IT’S one of the oldest streets in the Holme Valley.
Yet Church Street, Honley, is being wrecked by vehicles mounting the kerb to get down the narrow lane.
Paving stones on the cobbled street, which has buildings dating back to the 17th century, have been repeatedly broken and knocked loose by cars and even lorries driving over the pavement.
Residents say the traffic using the pavement is shaking and damaging their homes.
Now Kirklees Council says it may consider installing bollards to stop selfish drivers continuing to damage the street, which is in a conservation area.
The council has had to repair the pavement three times, once 18 months ago, again eight months later and last week.
Karl Lee has lived in one of the historic cottages on Church Street for three years.
Mr Lee, 52, said: “The council did the whole of Honley during the Street Scape scheme and to be fair they did a good job.
“But I advised the local council that unless traffic was controlled they would be wasting taxpayer’s money as vehicles regularly mount the pavement and use it as an extension to the road.
“Unfortunately I was ignored and this resulted in a second laying of the pavement approximately eight months after the new one was renewed – no doubt at significant cost to the taxpayer.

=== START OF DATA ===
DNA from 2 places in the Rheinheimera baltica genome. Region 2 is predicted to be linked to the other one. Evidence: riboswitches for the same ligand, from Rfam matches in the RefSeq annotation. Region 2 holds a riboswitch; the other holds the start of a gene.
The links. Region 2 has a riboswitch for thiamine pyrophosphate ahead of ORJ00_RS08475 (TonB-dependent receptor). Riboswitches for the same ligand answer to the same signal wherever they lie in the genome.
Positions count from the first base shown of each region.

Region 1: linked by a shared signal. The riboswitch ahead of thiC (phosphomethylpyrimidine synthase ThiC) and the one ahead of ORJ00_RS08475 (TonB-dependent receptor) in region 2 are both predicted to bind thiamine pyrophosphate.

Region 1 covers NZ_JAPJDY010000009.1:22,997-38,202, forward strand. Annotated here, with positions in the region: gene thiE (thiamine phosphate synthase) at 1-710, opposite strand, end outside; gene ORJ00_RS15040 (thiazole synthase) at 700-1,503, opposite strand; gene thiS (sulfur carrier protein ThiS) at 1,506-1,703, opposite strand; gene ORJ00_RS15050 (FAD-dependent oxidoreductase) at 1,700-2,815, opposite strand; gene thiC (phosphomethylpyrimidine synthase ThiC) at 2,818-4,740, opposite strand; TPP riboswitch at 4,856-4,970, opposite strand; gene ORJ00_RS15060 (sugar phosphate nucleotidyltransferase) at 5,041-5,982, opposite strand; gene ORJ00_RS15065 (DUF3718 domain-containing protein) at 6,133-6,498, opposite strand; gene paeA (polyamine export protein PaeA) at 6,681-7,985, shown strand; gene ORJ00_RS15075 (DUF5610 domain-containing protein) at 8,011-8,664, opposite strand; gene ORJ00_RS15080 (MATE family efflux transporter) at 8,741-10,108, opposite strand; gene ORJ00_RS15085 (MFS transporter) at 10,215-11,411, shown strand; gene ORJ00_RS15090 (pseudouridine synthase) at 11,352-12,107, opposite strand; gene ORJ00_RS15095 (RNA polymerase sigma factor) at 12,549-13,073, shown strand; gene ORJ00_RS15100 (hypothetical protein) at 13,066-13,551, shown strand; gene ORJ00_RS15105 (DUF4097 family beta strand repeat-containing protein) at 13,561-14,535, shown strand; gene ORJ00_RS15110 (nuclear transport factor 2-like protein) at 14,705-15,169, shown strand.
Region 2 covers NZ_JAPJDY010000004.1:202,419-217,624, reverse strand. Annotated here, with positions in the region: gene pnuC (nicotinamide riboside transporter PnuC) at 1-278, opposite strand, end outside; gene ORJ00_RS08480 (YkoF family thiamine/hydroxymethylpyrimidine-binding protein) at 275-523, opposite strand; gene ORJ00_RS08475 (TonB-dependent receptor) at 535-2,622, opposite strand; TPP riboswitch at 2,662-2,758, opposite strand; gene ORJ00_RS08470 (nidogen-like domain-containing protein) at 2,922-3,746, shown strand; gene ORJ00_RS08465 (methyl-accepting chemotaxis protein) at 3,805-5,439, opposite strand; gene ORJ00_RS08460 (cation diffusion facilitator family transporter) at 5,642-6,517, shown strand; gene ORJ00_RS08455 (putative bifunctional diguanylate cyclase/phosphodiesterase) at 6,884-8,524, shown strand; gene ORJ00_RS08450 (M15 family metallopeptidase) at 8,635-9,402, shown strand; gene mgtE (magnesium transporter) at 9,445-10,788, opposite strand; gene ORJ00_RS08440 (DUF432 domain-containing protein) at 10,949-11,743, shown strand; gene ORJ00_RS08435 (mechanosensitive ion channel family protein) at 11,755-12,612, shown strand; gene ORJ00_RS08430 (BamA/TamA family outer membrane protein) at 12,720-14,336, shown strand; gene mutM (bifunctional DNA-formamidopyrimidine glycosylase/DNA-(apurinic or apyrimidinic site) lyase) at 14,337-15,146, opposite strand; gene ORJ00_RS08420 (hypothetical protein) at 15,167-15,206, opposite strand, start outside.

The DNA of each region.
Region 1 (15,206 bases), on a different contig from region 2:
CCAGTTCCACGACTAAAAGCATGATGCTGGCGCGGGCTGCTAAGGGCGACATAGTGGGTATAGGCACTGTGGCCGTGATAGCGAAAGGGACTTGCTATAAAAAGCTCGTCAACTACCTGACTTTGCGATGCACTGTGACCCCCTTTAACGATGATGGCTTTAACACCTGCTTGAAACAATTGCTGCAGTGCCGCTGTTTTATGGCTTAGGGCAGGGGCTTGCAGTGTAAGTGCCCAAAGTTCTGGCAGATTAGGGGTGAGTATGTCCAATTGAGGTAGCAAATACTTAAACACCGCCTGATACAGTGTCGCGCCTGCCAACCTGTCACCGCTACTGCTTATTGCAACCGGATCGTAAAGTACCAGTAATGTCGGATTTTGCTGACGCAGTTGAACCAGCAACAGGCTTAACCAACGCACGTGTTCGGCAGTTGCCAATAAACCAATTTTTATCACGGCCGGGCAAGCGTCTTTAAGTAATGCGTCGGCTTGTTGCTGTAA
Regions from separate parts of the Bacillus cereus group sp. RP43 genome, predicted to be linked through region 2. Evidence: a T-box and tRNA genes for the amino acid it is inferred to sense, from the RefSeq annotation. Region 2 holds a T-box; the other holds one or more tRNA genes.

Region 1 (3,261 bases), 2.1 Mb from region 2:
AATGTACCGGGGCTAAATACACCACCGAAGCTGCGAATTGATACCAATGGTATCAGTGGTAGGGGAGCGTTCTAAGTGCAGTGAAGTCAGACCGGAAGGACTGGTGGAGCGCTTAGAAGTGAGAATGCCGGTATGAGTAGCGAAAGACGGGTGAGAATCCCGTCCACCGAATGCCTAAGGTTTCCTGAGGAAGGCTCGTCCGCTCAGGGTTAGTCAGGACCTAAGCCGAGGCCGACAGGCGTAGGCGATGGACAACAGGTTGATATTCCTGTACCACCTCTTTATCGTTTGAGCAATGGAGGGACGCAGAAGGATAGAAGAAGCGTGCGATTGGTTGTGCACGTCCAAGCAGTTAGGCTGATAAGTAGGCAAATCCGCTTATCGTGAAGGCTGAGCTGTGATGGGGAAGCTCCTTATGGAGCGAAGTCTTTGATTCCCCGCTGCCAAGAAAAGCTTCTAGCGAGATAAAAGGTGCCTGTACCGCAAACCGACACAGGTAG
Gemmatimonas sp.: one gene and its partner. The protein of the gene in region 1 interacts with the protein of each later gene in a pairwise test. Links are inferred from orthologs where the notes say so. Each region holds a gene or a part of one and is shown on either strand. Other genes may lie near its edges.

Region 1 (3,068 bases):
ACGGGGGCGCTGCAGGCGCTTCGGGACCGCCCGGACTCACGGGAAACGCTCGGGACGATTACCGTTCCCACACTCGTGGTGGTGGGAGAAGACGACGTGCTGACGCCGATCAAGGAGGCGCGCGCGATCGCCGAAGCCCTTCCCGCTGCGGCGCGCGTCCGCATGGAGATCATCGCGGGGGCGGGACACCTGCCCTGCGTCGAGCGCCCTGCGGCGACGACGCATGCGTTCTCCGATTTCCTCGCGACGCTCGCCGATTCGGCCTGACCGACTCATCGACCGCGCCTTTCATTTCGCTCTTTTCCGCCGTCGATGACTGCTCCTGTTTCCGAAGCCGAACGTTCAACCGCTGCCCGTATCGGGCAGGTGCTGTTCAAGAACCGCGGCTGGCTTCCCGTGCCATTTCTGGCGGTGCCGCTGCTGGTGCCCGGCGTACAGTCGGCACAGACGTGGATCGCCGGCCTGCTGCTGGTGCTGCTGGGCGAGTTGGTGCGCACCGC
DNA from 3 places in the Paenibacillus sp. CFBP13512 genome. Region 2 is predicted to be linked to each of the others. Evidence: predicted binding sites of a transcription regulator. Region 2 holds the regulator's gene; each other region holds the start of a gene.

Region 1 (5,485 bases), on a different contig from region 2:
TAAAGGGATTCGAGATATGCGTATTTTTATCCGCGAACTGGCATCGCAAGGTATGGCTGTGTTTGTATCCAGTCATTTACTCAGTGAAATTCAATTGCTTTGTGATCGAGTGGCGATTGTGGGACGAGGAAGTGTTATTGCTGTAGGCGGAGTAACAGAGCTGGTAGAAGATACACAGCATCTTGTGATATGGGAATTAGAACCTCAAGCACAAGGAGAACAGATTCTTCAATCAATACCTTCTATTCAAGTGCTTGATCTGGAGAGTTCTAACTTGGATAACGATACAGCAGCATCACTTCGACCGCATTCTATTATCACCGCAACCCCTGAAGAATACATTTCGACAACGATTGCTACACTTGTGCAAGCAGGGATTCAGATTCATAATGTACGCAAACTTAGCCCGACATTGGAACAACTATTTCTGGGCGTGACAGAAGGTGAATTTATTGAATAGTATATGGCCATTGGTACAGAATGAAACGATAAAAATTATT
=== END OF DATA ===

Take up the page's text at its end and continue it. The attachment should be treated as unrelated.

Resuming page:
“Twelve months on, the condition of the pavement is worse than it has ever been; this and the traffic pose a health and safety hazard to pedestrians and residents of Church Street.
“The vibrations through my property due to vehicles travelling on loose flags is horrific – the whole property shakes. The noise is so bad you can’t hear the television and it is difficult to sleep.
“These properties have stood for almost 400 years and I am concerned that the foundations and drains are now at risk.”
A spokesman for Kirklees Council, said: “As Church Street is within a conservation area, we use stone flags to maintain the character of the area.
“Unfortunately, drivers have persistently mounted the pavement in their vehicles and this has led to repairs being needed at frequent intervals.
“The situation has not improved and drivers continue to cause damage. Our priority is to keep the area safe for pedestrians so we now take up the broken flags and use tarmac as a temporary measure.
“The next stage will be to prevent vehicles damaging the flags so that the area can be enjoyed safely. One plan is to install bollards to stop people driving onto the pavement, but we will also consider other measures.”